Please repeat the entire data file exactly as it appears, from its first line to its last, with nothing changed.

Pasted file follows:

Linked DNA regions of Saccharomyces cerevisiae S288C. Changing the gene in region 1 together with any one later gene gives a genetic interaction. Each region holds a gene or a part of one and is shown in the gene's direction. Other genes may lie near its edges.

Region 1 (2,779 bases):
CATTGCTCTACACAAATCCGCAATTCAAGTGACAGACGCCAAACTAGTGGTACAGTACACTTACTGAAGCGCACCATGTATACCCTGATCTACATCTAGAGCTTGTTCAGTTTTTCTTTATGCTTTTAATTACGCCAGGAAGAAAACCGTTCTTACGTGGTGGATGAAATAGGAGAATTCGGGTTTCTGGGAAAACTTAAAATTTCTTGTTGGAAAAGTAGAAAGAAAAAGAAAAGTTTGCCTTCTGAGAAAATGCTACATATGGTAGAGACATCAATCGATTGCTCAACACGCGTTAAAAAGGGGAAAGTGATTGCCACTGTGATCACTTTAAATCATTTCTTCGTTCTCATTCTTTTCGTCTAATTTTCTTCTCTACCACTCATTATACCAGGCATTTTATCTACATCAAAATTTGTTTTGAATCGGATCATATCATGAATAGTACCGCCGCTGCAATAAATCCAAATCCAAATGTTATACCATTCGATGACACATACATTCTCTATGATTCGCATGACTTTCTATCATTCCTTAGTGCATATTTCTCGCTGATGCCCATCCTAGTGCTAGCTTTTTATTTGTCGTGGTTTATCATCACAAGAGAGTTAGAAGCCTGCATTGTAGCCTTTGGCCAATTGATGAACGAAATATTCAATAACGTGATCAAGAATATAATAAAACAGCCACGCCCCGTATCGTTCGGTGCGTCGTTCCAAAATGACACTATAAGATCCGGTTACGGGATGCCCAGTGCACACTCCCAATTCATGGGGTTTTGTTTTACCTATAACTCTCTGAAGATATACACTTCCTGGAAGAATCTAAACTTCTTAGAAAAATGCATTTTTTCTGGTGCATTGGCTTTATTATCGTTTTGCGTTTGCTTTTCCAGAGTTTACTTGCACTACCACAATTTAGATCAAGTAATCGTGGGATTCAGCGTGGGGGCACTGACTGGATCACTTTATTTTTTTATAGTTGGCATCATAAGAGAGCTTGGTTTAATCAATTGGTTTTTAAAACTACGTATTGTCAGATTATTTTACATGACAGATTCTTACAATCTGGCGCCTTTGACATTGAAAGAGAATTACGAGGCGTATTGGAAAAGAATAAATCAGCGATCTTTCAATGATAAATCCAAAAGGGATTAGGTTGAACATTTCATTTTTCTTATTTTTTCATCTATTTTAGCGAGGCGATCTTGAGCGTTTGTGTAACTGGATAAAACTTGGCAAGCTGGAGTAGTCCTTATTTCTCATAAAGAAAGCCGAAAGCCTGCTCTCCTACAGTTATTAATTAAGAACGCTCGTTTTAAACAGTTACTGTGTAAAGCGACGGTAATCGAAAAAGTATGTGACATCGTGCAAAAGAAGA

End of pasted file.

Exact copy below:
Linked DNA regions of Saccharomyces cerevisiae S288C. Changing the gene in region 1 together with any one later gene gives a genetic interaction. Each region holds a gene or a part of one and is shown in the gene's direction. Other genes may lie near its edges.

Region 1 (2,779 bases):
CATTGCTCTACACAAATCCGCAATTCAAGTGACAGACGCCAAACTAGTGGTACAGTACACTTACTGAAGCGCACCATGTATACCCTGATCTACATCTAGAGCTTGTTCAGTTTTTCTTTATGCTTTTAATTACGCCAGGAAGAAAACCGTTCTTACGTGGTGGATGAAATAGGAGAATTCGGGTTTCTGGGAAAACTTAAAATTTCTTGTTGGAAAAGTAGAAAGAAAAAGAAAAGTTTGCCTTCTGAGAAAATGCTACATATGGTAGAGACATCAATCGATTGCTCAACACGCGTTAAAAAGGGGAAAGTGATTGCCACTGTGATCACTTTAAATCATTTCTTCGTTCTCATTCTTTTCGTCTAATTTTCTTCTCTACCACTCATTATACCAGGCATTTTATCTACATCAAAATTTGTTTTGAATCGGATCATATCATGAATAGTACCGCCGCTGCAATAAATCCAAATCCAAATGTTATACCATTCGATGACACATACATTCTCTATGATTCGCATGACTTTCTATCATTCCTTAGTGCATATTTCTCGCTGATGCCCATCCTAGTGCTAGCTTTTTATTTGTCGTGGTTTATCATCACAAGAGAGTTAGAAGCCTGCATTGTAGCCTTTGGCCAATTGATGAACGAAATATTCAATAACGTGATCAAGAATATAATAAAACAGCCACGCCCCGTATCGTTCGGTGCGTCGTTCCAAAATGACACTATAAGATCCGGTTACGGGATGCCCAGTGCACACTCCCAATTCATGGGGTTTTGTTTTACCTATAACTCTCTGAAGATATACACTTCCTGGAAGAATCTAAACTTCTTAGAAAAATGCATTTTTTCTGGTGCATTGGCTTTATTATCGTTTTGCGTTTGCTTTTCCAGAGTTTACTTGCACTACCACAATTTAGATCAAGTAATCGTGGGATTCAGCGTGGGGGCACTGACTGGATCACTTTATTTTTTTATAGTTGGCATCATAAGAGAGCTTGGTTTAATCAATTGGTTTTTAAAACTACGTATTGTCAGATTATTTTACATGACAGATTCTTACAATCTGGCGCCTTTGACATTGAAAGAGAATTACGAGGCGTATTGGAAAAGAATAAATCAGCGATCTTTCAATGATAAATCCAAAAGGGATTAGGTTGAACATTTCATTTTTCTTATTTTTTCATCTATTTTAGCGAGGCGATCTTGAGCGTTTGTGTAACTGGATAAAACTTGGCAAGCTGGAGTAGTCCTTATTTCTCATAAAGAAAGCCGAAAGCCTGCTCTCCTACAGTTATTAATTAAGAACGCTCGTTTTAAACAGTTACTGTGTAAAGCGACGGTAATCGAAAAAGTATGTGACATCGTGCAAAAGAAGA